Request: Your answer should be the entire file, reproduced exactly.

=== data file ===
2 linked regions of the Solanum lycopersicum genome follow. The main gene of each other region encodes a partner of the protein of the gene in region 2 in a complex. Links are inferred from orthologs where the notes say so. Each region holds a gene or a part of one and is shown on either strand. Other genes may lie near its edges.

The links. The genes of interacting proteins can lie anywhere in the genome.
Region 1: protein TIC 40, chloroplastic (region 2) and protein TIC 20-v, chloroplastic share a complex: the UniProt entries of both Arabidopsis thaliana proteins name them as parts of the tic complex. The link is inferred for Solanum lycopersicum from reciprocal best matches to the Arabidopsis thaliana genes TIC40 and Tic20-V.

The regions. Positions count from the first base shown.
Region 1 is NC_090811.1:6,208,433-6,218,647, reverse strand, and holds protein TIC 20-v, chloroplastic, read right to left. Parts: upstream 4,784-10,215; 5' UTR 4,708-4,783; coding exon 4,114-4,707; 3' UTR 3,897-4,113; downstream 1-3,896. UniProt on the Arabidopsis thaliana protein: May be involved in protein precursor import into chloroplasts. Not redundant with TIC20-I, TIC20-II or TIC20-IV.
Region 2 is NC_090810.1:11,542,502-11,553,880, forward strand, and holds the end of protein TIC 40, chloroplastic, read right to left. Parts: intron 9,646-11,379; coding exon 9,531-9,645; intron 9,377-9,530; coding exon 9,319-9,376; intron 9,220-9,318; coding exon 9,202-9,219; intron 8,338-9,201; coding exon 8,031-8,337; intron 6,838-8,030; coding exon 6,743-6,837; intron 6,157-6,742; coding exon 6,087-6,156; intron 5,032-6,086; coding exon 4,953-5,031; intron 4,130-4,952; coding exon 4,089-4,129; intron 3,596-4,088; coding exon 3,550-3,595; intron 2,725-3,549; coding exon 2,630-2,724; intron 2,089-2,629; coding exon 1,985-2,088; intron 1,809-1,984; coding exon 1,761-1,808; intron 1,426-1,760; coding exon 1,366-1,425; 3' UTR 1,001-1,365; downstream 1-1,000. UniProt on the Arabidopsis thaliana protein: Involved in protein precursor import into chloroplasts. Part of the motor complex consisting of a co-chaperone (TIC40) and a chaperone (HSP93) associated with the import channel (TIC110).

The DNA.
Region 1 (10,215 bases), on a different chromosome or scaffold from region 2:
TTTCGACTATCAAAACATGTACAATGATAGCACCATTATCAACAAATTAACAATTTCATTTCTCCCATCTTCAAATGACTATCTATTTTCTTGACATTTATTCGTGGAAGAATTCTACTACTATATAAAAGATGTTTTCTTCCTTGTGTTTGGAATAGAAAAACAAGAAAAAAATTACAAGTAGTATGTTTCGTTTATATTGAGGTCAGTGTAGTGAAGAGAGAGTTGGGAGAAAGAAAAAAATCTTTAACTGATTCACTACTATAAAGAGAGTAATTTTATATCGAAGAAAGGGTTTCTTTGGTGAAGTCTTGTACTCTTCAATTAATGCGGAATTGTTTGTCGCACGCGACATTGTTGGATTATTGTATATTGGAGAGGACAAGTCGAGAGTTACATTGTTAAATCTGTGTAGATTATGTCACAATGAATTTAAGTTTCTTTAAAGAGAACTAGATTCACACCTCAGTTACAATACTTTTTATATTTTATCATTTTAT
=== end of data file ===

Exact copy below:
2 linked regions of the Solanum lycopersicum genome follow. The main gene of each other region encodes a partner of the protein of the gene in region 2 in a complex. Links are inferred from orthologs where the notes say so. Each region holds a gene or a part of one and is shown on either strand. Other genes may lie near its edges.

The links. The genes of interacting proteins can lie anywhere in the genome.
Region 1: protein TIC 40, chloroplastic (region 2) and protein TIC 20-v, chloroplastic share a complex: the UniProt entries of both Arabidopsis thaliana proteins name them as parts of the tic complex. The link is inferred for Solanum lycopersicum from reciprocal best matches to the Arabidopsis thaliana genes TIC40 and Tic20-V.

The regions. Positions count from the first base shown.
Region 1 is NC_090811.1:6,208,433-6,218,647, reverse strand, and holds protein TIC 20-v, chloroplastic, read right to left. Parts: upstream 4,784-10,215; 5' UTR 4,708-4,783; coding exon 4,114-4,707; 3' UTR 3,897-4,113; downstream 1-3,896. UniProt on the Arabidopsis thaliana protein: May be involved in protein precursor import into chloroplasts. Not redundant with TIC20-I, TIC20-II or TIC20-IV.
Region 2 is NC_090810.1:11,542,502-11,553,880, forward strand, and holds the end of protein TIC 40, chloroplastic, read right to left. Parts: intron 9,646-11,379; coding exon 9,531-9,645; intron 9,377-9,530; coding exon 9,319-9,376; intron 9,220-9,318; coding exon 9,202-9,219; intron 8,338-9,201; coding exon 8,031-8,337; intron 6,838-8,030; coding exon 6,743-6,837; intron 6,157-6,742; coding exon 6,087-6,156; intron 5,032-6,086; coding exon 4,953-5,031; intron 4,130-4,952; coding exon 4,089-4,129; intron 3,596-4,088; coding exon 3,550-3,595; intron 2,725-3,549; coding exon 2,630-2,724; intron 2,089-2,629; coding exon 1,985-2,088; intron 1,809-1,984; coding exon 1,761-1,808; intron 1,426-1,760; coding exon 1,366-1,425; 3' UTR 1,001-1,365; downstream 1-1,000. UniProt on the Arabidopsis thaliana protein: Involved in protein precursor import into chloroplasts. Part of the motor complex consisting of a co-chaperone (TIC40) and a chaperone (HSP93) associated with the import channel (TIC110).

The DNA.
Region 1 (10,215 bases), on a different chromosome or scaffold from region 2:
TTTCGACTATCAAAACATGTACAATGATAGCACCATTATCAACAAATTAACAATTTCATTTCTCCCATCTTCAAATGACTATCTATTTTCTTGACATTTATTCGTGGAAGAATTCTACTACTATATAAAAGATGTTTTCTTCCTTGTGTTTGGAATAGAAAAACAAGAAAAAAATTACAAGTAGTATGTTTCGTTTATATTGAGGTCAGTGTAGTGAAGAGAGAGTTGGGAGAAAGAAAAAAATCTTTAACTGATTCACTACTATAAAGAGAGTAATTTTATATCGAAGAAAGGGTTTCTTTGGTGAAGTCTTGTACTCTTCAATTAATGCGGAATTGTTTGTCGCACGCGACATTGTTGGATTATTGTATATTGGAGAGGACAAGTCGAGAGTTACATTGTTAAATCTGTGTAGATTATGTCACAATGAATTTAAGTTTCTTTAAAGAGAACTAGATTCACACCTCAGTTACAATACTTTTTATATTTTATCATTTTAT